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May 16, 2022

Letter

Anti-MonopolyDepartment of JusticeEthics in GovernmentTech

Coalition Urges DOJ to Grant Jonathan Kanter a Waiver to Lead on Google Cases

We write to you as a coalition of organizations committed to holding anti-competitive behavior accountable. As a decorated antitrust lawyer committed to the public interest, Jonathan S. Kanter has the background needed to be a strong Assistant Attorney General for the Department of Justice Antitrust Division (DOJ). We are thus alarmed that Mr. Kanter was barred from participating in DOJ scrutiny of Google while the DOJ determines whether to ask for his recusal at the behest of the embattled company. Accordingly, we urge the DOJ to provide Mr. Kanter with a waiver to allow him to participate in DOJ scrutiny of Google’s anti-competitive behavior.

March 31, 2022

Letter

Anti-MonopolyEthics in Government

Letter to the Center for Judicial Ethics on Big Tech Creating Expert Conflicts of Interest

We are a diverse coalition of advocacy organizations with a strong interest in the fair and neutral application of the law by courts. We write to express our concern about the growing problem of bias and conflicts of interest that arise from Big Tech funding the careers of the legal experts that judges draw on to understand the law and support their decisions. We ask that the Center for Judicial Ethics assist judges to avoid citing to experts and academics with obvious conflicts of interest as they adjudicate the many cases regarding the Big Tech platforms. We further ask that you encourage judges to require comprehensive disclosure by experts hired by Big Tech platforms.

February 11, 2022

Hannah Story Brown

Letter

EducationEthics in GovernmentExecutive BranchIndependent Agencies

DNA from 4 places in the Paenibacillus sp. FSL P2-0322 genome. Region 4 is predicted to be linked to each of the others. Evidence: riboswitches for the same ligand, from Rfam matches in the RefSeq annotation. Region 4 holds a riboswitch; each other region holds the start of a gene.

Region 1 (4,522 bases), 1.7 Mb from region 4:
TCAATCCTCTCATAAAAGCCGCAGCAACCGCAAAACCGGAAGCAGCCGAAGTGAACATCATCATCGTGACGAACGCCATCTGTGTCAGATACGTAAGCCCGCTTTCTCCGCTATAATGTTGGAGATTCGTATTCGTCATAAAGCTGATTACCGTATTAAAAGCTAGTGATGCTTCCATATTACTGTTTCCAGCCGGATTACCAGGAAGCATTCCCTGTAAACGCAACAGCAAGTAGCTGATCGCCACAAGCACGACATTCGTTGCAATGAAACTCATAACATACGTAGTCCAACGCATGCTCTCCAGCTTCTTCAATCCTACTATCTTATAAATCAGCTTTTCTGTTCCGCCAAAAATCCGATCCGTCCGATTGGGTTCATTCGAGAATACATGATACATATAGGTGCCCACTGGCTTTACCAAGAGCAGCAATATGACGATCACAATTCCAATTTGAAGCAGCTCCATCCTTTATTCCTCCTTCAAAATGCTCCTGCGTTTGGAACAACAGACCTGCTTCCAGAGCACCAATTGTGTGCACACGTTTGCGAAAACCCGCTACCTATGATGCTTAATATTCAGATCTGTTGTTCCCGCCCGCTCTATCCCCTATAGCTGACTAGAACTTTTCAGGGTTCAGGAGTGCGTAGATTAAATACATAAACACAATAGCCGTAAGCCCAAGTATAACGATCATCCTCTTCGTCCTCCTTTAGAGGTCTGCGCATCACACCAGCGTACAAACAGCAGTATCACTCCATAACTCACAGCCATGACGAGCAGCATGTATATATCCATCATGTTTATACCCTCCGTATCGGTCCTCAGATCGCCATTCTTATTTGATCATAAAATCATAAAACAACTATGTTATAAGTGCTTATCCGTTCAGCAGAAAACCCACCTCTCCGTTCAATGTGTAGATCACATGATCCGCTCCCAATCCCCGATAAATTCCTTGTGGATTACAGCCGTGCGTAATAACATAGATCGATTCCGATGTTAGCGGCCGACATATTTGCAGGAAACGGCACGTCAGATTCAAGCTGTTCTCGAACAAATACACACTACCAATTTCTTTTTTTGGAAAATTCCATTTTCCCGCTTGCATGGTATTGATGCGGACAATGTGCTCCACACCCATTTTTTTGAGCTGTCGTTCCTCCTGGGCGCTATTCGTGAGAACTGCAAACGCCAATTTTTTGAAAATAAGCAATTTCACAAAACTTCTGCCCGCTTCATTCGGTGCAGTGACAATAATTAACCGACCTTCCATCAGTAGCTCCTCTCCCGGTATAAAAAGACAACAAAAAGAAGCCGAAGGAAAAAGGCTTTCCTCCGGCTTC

Coalition Letter to Education Secretary Cardona: Withdraw All Oppositions to Student Debt Discharge in Bankruptcy Court

Dear Secretary Cardona:

We are writing today to thank the Department of Education for committing to reform its practices on opposing and appealing student loan discharges in bankruptcy court. Our organizations call on the Department to immediately withdraw oppositions to individuals seeking undue hardship discharges in bankruptcy proceedings while these reforms are being implemented.

February 01, 2022

Letter

Anti-MonopolyEthics in GovernmentTech

Coalition Calls On Secretary Raimondo to Release Calendars

We write to express our concern about your refusal to release your calendars and its implications for public trust in your department and this administration. As a public servant, the American people have a right to know who you meet with, when you meet with them, and what you discuss. In the absence of proactive disclosure, and with other routes to obtaining this information subject to extensive delays, the public is being left in the dark about who may be influencing the country’s trade and economic policy, and how. This is all the more alarming in light of your recent comments that favored Big Tech and contradicted Biden administration policy. We ask that you immediately address this grave threat to public trust by releasing your calendars, retroactively and at regular intervals moving forward. 

January 27, 2022

Letter

Anti-MonopolyDepartment of JusticeGovernment CapacityRevolving Door

Letter to Attorney General Merrick Garland Highlights Urgent Need for Resources in the Antitrust Division 

The Justice Department plays a key role in President Biden’s vision of promoting “the interests of American workers, businesses, and consumers” through increasing competition, a plan which stands to be one the most enduring legacies of this administration. Your commitment to promote “competition by fairly and vigorously enforcing the antitrust laws,” along with the confirmation of Jonathan Kanter to Assistant Attorney General for the Antitrust Division, are crucial steps forward in this vision.

January 10, 2022

Letter

Ethics in GovernmentFederal Reserve

Letter Calls on Senators to Grill Powell on Fed Ethics Failures

In the fall of 2021, a series of trading scandals rocked the Federal Reserve and cast doubt on every aspect of its ethics program, from disclosure practices and vetting standards to enforcement mechanisms. The message to the public was clear: under chairman Jerome Powell, the Federal Reserve’s sole executive officer and the official to whom the institution’s staff reports, ethical conduct was not a priority. After initially brushing off the seriousness of these revelations, Powell seemingly sought to change that impression by instituting new ethics standards and launching an Inspector General’s investigation.